He’s right. Only 70 of the more than 103,000 state government workers who were already in the traditional pension plan switched to one of the new plans. Sixty-five of those who switched chose the 401(k)-style option.
The traditional pension plan – often referred to as a defined benefit plan – was seen as placing too much risk on the commonwealth to pay for the cost of benefits, if investment earnings came in lower than projected.
The new pension options, with their inclusion of a 401(k)-style plan, were sought to lower the risk to the commonwealth and still provide a fair retirement savings plan for employees.
The “yes” votes came predominantly from the Republican legislators in both chambers who saw it as a forward-looking cost saver to the commonwealth and more like the retirement savings plans offered in the private sector.
The “no” votes came from lawmakers, all of whom chose to remain in the traditional pension plan, because some feared the new pension options could further destabilize the financial condition of the retirement systems. Some opposed it because it didn’t go far enough to address the pension debt. Others said it took too long to provide relief to school districts with their pension costs. And still others saw value in preserving the defined benefit plan.
Former state Rep. John Kennedy, who was a maverick when he served in the Legislature in the 1980s by refusing pension benefits and now works to elect lawmakers who will do the same, called lawmakers who voted for that pension bill yet remained in the traditional plan “evidence of hypocrisy within the process among the individual members.”
“If you didn’t act on the intent of the legislation that you voted for and jump into a plan that would give you less, then what does that tell the 18 year old out there? Does that set an example for them that you are interested in their welfare?” Kennedy said. “Probably not.”
Choosing a pension plan
The two highest elected officers in the House and Senate – House Speaker Mike Turzai, R-Allegheny County, and Senate President Pro Tempore Joe Scarnati, R-Jefferson County – were “yes” votes on the pension reform law. Both opted to switch to the 401(k)-style plan.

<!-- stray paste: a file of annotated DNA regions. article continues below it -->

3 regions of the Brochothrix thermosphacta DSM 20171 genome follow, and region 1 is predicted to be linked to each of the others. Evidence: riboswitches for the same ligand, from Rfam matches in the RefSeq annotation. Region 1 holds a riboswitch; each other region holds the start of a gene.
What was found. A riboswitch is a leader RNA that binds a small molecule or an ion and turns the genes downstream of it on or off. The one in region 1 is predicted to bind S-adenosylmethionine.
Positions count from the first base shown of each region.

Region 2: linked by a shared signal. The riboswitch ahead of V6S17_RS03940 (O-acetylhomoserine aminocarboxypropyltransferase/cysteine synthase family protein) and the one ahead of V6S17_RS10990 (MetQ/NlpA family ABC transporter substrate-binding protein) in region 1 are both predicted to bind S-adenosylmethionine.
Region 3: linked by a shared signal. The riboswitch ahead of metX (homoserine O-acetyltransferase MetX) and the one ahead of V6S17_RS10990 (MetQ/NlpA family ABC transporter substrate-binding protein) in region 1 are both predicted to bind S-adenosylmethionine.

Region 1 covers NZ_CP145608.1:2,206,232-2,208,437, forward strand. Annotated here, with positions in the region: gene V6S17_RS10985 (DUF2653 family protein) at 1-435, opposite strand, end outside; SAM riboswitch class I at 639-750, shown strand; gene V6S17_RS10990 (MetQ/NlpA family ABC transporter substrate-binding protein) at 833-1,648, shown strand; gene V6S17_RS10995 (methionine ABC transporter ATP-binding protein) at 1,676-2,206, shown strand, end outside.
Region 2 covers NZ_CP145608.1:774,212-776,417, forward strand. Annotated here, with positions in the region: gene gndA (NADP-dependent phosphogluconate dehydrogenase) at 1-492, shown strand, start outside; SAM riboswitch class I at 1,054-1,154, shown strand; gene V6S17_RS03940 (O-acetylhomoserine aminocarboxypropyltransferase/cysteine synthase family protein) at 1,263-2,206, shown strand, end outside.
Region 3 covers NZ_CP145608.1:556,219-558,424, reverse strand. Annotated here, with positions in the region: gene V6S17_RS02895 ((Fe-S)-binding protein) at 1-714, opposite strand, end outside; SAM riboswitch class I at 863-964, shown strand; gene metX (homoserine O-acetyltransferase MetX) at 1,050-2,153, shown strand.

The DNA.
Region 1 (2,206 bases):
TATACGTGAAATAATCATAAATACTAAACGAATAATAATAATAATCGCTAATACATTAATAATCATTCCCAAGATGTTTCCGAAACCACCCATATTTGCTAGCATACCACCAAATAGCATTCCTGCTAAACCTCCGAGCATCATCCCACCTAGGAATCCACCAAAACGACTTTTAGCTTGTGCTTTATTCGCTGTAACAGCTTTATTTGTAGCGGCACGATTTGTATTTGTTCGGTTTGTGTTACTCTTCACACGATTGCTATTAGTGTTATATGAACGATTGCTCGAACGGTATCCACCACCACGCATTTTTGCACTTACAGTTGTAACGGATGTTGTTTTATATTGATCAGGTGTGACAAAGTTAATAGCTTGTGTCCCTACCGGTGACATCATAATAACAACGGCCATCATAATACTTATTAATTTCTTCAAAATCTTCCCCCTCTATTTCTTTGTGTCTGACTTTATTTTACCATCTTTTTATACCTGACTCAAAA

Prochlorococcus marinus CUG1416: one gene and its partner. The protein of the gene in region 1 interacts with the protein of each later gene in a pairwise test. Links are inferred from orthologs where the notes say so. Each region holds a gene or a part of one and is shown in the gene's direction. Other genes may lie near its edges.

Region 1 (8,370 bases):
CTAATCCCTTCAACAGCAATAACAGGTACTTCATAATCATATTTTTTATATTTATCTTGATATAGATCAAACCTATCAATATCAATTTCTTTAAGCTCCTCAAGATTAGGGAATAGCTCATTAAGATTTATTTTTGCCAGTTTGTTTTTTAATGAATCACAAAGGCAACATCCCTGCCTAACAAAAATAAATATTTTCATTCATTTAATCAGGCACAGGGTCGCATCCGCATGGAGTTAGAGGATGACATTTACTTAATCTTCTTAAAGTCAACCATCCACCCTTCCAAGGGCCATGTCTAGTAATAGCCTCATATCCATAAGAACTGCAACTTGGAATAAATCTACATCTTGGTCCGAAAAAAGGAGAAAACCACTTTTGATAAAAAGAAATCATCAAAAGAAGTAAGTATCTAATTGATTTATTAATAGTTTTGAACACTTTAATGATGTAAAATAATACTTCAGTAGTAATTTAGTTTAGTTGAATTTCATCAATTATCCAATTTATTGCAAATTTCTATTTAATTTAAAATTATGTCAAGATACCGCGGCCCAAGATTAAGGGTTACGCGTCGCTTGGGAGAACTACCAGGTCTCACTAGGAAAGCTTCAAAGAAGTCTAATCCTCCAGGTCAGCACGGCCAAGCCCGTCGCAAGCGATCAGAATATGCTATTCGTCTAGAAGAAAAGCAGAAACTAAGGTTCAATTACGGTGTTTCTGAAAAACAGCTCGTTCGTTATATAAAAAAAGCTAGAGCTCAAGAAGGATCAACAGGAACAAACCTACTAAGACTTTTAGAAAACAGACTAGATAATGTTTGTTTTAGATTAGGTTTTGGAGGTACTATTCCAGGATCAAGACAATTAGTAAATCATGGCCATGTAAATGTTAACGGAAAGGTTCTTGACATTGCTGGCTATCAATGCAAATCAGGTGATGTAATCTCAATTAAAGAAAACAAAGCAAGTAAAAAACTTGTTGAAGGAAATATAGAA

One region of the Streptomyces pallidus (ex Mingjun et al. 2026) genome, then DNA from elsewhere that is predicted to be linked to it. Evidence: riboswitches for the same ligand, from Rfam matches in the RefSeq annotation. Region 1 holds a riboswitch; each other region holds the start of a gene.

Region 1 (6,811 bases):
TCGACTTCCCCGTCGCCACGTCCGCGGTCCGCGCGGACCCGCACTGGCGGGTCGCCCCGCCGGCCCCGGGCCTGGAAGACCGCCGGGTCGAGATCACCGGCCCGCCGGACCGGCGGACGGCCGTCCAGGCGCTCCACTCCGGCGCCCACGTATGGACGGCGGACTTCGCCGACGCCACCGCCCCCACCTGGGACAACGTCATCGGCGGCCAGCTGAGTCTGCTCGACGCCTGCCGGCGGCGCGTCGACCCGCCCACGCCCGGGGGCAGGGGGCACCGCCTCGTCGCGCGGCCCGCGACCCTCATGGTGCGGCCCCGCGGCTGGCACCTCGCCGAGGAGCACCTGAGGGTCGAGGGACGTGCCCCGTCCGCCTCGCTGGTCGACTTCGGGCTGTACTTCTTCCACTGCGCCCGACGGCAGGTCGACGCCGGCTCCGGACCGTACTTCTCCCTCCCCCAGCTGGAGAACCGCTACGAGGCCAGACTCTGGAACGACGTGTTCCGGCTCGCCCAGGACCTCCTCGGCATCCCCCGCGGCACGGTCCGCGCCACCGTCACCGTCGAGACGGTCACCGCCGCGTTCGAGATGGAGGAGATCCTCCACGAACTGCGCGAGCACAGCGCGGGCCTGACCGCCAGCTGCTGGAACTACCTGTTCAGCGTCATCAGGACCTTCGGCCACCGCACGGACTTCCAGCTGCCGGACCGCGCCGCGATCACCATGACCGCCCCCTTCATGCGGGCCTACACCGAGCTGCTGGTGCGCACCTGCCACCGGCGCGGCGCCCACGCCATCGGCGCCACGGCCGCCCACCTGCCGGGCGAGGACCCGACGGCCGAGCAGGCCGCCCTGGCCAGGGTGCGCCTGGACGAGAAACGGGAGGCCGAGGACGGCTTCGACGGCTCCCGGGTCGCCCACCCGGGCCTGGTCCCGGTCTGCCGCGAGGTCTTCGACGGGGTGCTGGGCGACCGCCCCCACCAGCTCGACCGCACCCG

Turzai, who has served in the House since 2001, said he supported the legislation because he favors a plan that moved public sector employees into a retirement savings plan that’s more like what the private sector has.
“Myself, I just went into the 401(k)-type plan, the defined contribution type plan,” he said. “I just felt that advocating for a 401(k) plan and having been in a 401(k) plan in the private sector and my wife having been in a 401(k) plan in the private sector, that was the best choice for me.”
Scarnati, who is in his 18th year in the Senate, said, “I’ve been in business all my life and I treated my decisions here like I would in my own business. I feel responsible to the taxpayers and somewhat to my own beliefs.”
House Republican Leader Bryan Cutler of Lancaster County, who is in the 12th year of his legislative career, also voted for the pension bill. Like Turzai and Scarnati, he chose to switch to the 401(k)-style option.
“I supported the measure, and I’m using the defined contribution plan, because it reflects my continued commitment to supporting good government initiatives,” Cutler said. “I also think options are important, especially for employees who serve the state for less than ten years [when they become vested in the traditional plan.] This plan allows those employees to leave with some retirement benefits, earned in a way that is respectful to the challenges facing our system.”
As for the other leaders, Senate Democratic Leader Jay Costa, of Allegheny County, who has served in the Senate since 1996, and House Democratic Leader Frank Dermody, also all of Allegheny County, who has put in 28 years of legislative service, joined Corman in supporting the pension reform law. But like Corman, they chose to remain in the traditional plan.
“Everybody made a personal decision based on where they are at,” Scarnati said.